It is long past time for real autism advocacy organizations to work on increasing awareness and access to services in underserved areas. The autism “clusters” are probably not real. From where I sit, what is real are the “anti–clusters” of undiagnosed autistics, minorities, the poor, and, yes, adults.

Richard Deth – gambling man

27 Apr

Maybe you don’t know, or have forgotten who Richard Deth (pronounced to rhyme with ‘teeth’) is.

He is:

Richard Deth, Ph.D., is a neuropharmacologist, a professor of pharmacology at Northeastern University in Boston, Massachusetts, and is on the scientific advisory board of the National Autism Association. Deth has published scientific studies on the role of D4 dopamine receptors in psychiatric disorders, as well as the book, Molecular Origins of Human Attention: The Dopamine-Folate Connection. He has also become a prominent voice in the controversies in autism and vaccine controversy, due to his theory that certain children are more at risk than others because they lack the normal ability to excrete neurotoxic metals.

Deth became ‘hot property’ in the anti-vaccine autism groups after publishing a paper (with which there were numerous issues – see Bart Cubbins excellent video for details) that was funded by one of those anti-vaccine groups – Safe Minds. Interestingly, during an exchange with Kathleen documented at neurodiversity.com, it also came to light that Richard Deth was registered as a paid expert witness in the vaccine litigation omnibus proceedings. Professor Deth said:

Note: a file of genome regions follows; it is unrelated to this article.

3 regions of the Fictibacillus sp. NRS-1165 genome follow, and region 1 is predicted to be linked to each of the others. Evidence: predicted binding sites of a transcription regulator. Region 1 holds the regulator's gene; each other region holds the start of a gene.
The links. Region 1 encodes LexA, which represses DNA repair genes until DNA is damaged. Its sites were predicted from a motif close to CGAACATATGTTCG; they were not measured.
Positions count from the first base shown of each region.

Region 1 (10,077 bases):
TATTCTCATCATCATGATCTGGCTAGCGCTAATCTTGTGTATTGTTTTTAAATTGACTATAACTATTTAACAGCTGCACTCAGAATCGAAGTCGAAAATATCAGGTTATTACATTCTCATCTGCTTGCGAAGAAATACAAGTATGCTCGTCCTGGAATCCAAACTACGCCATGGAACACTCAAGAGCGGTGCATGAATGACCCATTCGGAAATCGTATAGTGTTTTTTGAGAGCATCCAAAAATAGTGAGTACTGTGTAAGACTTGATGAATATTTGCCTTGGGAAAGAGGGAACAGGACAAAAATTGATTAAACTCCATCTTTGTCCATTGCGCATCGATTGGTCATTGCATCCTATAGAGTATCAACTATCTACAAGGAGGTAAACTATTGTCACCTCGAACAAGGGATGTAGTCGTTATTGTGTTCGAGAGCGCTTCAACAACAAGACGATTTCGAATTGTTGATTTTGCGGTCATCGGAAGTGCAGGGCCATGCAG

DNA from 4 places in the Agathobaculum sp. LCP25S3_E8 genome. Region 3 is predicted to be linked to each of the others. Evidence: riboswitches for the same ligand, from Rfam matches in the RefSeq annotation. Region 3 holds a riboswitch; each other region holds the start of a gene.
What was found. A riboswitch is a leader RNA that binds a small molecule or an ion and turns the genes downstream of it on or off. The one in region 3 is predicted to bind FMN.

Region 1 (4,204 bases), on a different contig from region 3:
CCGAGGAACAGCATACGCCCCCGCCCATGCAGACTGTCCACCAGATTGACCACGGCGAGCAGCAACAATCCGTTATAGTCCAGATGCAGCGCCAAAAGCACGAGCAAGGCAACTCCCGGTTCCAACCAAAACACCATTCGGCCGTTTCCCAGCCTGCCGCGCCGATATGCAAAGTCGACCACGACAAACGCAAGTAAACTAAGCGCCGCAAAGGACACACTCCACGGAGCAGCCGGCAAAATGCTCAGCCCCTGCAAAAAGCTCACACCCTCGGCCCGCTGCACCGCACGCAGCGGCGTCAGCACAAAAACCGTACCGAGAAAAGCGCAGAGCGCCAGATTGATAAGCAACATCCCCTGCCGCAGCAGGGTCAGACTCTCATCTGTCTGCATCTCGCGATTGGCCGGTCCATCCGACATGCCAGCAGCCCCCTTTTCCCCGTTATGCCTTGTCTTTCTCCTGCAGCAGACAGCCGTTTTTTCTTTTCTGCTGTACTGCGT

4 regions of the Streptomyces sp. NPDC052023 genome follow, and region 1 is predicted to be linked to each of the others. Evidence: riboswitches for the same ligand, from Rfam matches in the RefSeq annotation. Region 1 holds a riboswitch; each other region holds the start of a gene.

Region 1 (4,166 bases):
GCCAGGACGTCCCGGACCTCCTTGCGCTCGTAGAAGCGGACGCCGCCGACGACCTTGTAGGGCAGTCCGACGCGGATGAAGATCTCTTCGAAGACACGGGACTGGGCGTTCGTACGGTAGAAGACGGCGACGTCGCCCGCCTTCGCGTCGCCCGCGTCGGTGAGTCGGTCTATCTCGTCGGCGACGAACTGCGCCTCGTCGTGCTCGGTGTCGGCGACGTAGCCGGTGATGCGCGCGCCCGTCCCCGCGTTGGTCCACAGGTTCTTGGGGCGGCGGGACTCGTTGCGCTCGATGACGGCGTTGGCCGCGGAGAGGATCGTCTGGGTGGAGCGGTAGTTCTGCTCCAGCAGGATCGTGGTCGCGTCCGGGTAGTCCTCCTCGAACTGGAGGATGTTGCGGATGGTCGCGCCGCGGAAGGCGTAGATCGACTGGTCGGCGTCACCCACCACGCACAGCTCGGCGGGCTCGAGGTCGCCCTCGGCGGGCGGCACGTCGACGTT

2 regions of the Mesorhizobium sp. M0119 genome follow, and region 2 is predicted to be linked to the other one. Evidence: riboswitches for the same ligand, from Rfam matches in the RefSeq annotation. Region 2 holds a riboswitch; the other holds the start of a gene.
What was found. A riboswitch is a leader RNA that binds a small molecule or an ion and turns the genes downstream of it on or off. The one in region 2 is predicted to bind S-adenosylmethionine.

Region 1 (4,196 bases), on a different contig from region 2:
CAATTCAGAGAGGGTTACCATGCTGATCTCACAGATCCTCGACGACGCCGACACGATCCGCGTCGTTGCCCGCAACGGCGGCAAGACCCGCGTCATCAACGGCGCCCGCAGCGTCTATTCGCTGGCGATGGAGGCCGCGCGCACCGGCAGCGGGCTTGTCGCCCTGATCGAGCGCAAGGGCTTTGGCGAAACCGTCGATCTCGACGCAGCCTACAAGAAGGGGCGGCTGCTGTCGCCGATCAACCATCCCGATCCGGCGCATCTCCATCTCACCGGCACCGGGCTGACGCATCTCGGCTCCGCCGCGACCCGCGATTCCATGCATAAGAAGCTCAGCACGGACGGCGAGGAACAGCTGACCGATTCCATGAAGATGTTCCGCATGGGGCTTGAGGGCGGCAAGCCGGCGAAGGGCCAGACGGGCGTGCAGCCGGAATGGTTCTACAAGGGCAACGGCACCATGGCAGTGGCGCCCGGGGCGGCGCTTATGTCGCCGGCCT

“I thank you for alerting me to the fact that my name was included on that expert witness list. It was done so without my knowledge or permission. It might be related to a phone call from that law office that was logged to my office while I was away on vacation in February. I never returned the call.”

To which Kathleen replied replied: